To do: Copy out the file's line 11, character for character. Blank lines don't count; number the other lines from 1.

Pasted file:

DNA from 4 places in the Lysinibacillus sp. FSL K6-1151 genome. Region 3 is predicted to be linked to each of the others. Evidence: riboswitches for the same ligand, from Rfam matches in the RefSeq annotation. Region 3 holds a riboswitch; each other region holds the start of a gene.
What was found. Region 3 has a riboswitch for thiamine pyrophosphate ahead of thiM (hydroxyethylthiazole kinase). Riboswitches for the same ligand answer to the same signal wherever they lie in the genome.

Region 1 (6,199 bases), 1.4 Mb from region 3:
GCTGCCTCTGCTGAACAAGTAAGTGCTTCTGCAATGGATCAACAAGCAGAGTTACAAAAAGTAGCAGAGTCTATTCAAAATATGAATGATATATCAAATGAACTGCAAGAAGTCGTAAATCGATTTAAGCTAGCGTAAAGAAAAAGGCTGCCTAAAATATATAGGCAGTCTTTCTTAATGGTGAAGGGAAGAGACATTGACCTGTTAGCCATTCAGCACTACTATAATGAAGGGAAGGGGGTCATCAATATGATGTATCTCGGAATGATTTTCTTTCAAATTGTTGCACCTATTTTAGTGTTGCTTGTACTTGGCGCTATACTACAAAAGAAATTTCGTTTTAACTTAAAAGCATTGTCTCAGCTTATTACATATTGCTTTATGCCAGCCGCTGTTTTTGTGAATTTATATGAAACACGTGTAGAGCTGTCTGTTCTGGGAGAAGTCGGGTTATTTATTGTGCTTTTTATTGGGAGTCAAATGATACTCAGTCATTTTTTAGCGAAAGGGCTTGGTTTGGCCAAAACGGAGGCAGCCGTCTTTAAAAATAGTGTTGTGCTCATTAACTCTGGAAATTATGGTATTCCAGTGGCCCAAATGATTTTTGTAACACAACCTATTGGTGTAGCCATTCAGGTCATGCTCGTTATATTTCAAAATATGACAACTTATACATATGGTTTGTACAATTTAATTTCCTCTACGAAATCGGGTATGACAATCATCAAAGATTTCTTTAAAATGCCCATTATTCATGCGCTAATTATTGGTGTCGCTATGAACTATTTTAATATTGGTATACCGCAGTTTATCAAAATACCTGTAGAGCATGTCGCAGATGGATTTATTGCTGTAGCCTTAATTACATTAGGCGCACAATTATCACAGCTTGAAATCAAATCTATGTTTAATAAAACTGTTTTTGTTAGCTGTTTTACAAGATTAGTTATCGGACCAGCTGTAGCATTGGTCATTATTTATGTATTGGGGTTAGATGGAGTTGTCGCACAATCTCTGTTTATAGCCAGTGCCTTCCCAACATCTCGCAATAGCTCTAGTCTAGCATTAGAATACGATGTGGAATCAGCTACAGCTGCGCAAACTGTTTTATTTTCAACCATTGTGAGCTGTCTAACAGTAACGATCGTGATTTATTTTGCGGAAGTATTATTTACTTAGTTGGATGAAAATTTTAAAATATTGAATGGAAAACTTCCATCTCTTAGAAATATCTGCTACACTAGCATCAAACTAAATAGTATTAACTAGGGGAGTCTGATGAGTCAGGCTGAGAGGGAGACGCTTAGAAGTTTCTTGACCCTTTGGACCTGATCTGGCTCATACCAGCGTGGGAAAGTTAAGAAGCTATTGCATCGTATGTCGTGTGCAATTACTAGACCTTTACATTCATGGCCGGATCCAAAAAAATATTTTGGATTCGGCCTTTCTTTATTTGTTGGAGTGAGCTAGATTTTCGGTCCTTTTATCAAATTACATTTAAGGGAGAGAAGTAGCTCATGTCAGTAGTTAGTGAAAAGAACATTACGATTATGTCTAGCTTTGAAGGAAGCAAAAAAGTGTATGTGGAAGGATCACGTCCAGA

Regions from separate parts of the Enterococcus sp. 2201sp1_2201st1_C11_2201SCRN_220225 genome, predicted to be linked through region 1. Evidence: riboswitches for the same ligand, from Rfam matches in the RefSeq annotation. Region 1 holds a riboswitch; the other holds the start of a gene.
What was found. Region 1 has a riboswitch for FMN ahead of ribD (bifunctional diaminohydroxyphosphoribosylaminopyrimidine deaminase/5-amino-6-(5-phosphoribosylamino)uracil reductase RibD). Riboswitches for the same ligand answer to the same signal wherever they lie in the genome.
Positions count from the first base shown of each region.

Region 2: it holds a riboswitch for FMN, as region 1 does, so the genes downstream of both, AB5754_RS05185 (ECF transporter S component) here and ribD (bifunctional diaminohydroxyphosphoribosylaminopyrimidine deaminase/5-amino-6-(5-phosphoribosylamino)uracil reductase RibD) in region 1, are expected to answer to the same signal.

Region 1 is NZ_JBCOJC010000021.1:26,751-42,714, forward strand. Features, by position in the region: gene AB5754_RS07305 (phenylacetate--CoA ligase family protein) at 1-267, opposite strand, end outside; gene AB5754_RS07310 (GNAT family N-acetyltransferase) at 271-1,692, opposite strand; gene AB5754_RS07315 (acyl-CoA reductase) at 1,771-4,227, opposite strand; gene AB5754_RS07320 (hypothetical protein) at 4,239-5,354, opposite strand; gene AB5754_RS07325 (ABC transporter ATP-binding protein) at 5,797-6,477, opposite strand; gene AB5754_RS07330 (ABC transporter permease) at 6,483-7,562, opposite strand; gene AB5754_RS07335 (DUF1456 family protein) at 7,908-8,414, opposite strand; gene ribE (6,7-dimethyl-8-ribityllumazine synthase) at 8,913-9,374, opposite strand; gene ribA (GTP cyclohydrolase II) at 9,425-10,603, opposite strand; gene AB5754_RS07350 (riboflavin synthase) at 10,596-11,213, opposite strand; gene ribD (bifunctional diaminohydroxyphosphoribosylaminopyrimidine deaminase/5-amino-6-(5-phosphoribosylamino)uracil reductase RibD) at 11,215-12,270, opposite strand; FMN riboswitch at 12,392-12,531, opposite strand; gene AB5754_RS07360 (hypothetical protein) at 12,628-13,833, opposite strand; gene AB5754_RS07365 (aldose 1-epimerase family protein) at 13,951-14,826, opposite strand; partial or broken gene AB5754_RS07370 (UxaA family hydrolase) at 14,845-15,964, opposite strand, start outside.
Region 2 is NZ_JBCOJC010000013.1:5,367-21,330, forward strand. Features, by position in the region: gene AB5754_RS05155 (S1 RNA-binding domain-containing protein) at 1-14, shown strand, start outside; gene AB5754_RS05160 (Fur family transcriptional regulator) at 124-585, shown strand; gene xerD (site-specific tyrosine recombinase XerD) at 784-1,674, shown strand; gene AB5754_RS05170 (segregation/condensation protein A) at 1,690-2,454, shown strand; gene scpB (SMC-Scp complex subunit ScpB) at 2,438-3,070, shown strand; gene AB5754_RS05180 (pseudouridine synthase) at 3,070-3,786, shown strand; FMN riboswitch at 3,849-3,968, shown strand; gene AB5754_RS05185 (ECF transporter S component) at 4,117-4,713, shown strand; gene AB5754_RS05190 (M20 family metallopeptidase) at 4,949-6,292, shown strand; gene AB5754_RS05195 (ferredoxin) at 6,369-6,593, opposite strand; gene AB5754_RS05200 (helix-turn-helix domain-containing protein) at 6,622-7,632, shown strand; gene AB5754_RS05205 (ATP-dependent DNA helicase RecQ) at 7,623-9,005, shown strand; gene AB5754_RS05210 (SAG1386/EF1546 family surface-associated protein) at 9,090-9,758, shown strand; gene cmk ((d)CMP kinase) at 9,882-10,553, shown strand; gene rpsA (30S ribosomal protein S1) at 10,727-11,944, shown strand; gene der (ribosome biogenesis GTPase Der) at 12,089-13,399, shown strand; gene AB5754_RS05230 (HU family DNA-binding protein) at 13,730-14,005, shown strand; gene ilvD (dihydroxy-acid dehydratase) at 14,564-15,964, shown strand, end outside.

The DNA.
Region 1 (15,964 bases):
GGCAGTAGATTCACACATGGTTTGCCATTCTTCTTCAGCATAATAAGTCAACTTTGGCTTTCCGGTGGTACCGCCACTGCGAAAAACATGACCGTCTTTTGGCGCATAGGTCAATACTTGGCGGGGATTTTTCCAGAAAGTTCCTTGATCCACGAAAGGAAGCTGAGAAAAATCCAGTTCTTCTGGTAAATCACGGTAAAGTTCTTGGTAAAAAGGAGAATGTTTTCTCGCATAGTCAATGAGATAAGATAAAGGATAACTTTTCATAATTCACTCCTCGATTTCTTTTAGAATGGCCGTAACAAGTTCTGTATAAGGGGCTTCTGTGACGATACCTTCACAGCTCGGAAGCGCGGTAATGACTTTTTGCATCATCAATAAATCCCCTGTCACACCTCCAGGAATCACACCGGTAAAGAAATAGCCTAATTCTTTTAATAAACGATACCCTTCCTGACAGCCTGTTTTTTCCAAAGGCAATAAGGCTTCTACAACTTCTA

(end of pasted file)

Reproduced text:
The DNA.